is the author of Mujeres en el cambio social en el siglo XX mexicano (2014). The translation of that could be Women and Social Change in 20th Century Mexico, and here's hoping that comes out soon. See my blog post about one of the many biographies in her book: of the Spanish feminist and Spiritist Belén de Sarraga, whose conferences during Madero's administration scandalized Mexican conservative society.

I suppose you could call me an "independent scholar"; I wrote Metaphysical Odyssey into the Mexican Revolution firstly as a translator, and secondly as a literary essayist and novelist, and I consider it both a work of scholarship and of creative nonfiction. In other words, I am not an academic historian, so it is an honor indeed to have such a distinguished Mexican historian present my work in such a forum. I owe my meeting Maria Teresa Fernández Aceves a few years ago to my amiga the historian and biographer Mílada Bazant, who organized a brilliant conference on biography at the Colegio Mexiquense and edited a volume of essays, including one of mine, about fiction and truth and Agustín de Iturbide y Green. (And more in this post.)

Over at the Literal Publishing stand, who of all people showed up in the middle of my radio interview with this kind gentleman from the University of Guadalajara...





... but Raymond Caballero, ex-mayor of El Paso, Texas and the author of the excellent new biography of Mexican revolutionary General Pascual Orozco, and whom I happened to have to just interviewed for my Marfa Mondays Podcasting Project! 
Well! How about that! Here we are! 





Ray sat down and chimed right in -- so that University of Guadalajara radio show got two biographers on two biographies out of the Mexican Revolution, both Madero's and Orozco's! I hear the interview aired yesterday, Sunday, and I hope they will send a link to the podcast....




>Listen in anytime to my "Marfa Mondays" interview with Raymond Caballero on his new book, Lynching Pascual Orozco: Mexican Revolutionary Hero and Paradox

I hope Caballero found a Spanish language publisher in the FIL for his vital contribution to Mexican and Far West Texas history; certainly, this book should be available in Spanish-- like, yesterday.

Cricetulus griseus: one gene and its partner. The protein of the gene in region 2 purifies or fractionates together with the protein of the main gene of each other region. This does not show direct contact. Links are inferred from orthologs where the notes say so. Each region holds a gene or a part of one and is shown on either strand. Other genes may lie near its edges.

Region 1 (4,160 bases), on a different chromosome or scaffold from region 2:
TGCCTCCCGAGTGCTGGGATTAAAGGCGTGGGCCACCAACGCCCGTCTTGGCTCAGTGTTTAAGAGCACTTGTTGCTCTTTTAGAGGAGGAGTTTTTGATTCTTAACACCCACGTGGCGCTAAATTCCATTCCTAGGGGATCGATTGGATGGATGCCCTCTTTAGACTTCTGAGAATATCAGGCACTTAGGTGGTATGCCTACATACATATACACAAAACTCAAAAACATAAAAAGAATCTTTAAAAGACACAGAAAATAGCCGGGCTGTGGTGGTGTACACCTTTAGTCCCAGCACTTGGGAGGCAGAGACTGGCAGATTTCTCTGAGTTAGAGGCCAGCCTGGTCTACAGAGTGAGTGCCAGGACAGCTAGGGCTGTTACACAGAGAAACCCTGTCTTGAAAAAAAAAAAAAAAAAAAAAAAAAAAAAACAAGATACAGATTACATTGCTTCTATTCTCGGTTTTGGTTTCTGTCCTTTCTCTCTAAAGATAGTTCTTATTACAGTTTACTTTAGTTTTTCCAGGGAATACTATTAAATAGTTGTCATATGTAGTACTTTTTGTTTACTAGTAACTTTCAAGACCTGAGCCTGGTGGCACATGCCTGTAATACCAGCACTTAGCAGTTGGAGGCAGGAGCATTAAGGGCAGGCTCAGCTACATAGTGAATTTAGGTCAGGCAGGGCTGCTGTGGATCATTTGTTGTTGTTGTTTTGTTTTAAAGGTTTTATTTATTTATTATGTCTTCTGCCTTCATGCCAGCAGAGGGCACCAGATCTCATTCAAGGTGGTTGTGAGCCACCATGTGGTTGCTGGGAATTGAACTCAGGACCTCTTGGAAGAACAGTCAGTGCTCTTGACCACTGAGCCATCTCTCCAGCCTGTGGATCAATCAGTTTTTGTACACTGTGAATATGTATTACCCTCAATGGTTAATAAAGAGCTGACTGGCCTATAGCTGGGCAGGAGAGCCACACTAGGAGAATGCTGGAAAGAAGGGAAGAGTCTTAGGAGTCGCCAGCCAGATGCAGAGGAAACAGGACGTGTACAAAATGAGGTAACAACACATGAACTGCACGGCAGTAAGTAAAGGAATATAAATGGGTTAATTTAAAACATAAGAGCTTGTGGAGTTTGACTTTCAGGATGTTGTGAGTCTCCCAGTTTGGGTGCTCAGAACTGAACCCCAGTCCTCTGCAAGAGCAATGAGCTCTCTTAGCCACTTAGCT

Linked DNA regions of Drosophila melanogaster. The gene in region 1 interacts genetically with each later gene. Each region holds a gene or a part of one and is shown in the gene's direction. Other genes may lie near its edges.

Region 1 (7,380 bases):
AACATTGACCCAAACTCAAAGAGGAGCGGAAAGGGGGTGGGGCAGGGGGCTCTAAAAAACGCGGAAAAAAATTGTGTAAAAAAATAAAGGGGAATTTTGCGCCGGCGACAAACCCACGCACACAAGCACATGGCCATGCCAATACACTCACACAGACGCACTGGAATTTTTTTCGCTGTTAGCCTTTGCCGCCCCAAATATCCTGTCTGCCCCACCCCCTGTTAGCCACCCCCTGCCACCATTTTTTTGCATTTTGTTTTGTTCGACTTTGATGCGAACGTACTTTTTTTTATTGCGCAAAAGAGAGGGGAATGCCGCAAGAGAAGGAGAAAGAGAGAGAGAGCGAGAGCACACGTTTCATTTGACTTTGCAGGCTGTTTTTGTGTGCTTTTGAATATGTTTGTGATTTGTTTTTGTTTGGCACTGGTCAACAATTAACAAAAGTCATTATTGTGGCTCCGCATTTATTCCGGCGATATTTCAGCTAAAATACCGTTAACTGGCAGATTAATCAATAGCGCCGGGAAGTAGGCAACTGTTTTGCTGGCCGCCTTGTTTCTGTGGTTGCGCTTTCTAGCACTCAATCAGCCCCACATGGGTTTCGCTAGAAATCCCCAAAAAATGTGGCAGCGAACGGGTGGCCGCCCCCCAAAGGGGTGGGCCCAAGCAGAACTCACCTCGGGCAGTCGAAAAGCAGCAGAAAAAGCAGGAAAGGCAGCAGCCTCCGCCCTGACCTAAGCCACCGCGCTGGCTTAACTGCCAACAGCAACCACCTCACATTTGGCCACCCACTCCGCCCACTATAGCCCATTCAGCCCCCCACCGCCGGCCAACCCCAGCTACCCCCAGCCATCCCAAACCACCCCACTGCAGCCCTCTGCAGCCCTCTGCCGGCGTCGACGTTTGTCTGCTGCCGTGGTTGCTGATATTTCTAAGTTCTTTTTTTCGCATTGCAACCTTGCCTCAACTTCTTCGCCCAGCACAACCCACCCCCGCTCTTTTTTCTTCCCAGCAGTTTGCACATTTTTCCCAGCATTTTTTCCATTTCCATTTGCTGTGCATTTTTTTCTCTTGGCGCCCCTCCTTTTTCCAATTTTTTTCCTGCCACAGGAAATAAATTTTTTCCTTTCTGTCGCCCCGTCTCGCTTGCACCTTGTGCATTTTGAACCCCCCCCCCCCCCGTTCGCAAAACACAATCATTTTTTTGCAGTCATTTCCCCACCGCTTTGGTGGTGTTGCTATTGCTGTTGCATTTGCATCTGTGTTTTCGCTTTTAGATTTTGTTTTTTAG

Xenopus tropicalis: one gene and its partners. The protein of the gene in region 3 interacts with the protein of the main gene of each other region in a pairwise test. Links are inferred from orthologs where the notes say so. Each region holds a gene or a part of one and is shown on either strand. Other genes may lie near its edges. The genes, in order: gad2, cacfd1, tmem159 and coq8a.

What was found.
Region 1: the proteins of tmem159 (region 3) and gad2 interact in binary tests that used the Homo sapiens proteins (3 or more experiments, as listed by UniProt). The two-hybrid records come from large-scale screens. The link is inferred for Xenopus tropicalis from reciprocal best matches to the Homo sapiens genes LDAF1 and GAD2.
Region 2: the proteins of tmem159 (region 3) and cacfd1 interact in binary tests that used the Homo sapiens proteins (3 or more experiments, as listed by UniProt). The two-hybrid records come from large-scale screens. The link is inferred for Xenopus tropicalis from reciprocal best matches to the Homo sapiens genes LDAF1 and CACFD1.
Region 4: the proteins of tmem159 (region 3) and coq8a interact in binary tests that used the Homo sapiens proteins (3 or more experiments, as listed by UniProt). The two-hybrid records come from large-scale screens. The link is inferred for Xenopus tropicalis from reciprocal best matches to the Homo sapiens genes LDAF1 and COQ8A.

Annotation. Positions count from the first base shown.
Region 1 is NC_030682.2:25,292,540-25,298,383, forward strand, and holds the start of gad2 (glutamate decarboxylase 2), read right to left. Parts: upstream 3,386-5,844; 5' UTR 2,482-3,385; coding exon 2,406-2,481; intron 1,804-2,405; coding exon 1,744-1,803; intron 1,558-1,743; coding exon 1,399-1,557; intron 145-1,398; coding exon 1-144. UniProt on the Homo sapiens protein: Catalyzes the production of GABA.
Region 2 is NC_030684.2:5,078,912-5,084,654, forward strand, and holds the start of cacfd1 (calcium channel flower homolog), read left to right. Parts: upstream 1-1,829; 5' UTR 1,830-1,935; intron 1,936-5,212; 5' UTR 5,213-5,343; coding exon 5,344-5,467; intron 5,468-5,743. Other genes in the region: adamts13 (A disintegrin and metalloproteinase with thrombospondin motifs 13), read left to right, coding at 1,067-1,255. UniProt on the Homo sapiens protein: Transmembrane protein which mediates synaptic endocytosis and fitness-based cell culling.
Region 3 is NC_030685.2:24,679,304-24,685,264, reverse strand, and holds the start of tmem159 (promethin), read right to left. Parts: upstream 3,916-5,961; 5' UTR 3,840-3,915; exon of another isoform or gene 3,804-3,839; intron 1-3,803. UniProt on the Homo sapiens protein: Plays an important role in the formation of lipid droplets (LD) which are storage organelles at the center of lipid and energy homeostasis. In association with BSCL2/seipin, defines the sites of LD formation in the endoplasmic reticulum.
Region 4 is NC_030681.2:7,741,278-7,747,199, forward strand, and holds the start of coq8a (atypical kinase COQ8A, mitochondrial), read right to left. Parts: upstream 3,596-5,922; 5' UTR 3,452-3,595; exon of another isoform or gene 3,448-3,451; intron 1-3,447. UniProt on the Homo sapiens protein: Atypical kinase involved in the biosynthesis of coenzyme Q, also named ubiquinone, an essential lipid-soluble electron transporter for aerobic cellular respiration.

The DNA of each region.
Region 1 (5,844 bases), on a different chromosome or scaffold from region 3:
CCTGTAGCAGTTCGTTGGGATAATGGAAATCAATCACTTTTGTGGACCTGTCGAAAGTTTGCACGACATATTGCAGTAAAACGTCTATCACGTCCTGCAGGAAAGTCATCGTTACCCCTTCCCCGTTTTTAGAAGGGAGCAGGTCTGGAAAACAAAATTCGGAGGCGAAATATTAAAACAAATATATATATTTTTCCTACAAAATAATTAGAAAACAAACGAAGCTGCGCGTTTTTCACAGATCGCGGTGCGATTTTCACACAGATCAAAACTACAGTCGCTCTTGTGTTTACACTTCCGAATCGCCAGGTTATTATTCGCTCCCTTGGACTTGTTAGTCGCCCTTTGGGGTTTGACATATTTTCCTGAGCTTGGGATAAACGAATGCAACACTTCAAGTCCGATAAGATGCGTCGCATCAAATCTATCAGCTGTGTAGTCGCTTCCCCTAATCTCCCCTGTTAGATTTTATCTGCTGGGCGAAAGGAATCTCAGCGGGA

Also new at the FIL: Here is Rose Mary Salum's new book of short stories set in Lebanon, El agua que mece el silencio, just out from Vaso Roto. And I am both delighted and honored to mention that I am about half way through translating this work into English as The Water That Rocks the Silence

The title story was published earlier this year in English, with a slightly different title, in Origins.

When I see friends' books I always feel like a little band of literary leprechauns is waving "hi"! (I know that sounds like a strange thing to say, but to me, books really do have a life of their own.) 

Here, also at the Vaso Roto stand, is a stack of my ex-Coyoacán neighbor, Anne Marie O'Connor's splendid The Lady in Gold: The Extraordinary Tale of Gustav Klimt's Masterpiece, Portrait of Adele Bloch-Bauertranslated into Spanish as La dama de oro. I will take the teeniest crumb of credit for at least wishing this book into Spanish, for in this book's presentation in Mexico City back in 2012, I did say that:


"My one and only criticism of Anne Marie O'Connor's The Lady in Gold, which is really more an expression of admiration and enthusiasm, is that it is not already available in Spanish."

Well, looky here!







P.S. There is often official FIL hotel-expense support for literary translators who are attending. To get the latest news flashes and be sure to meet up with other translators at the FIL, I can warmly recommend the American Literary Translators Association.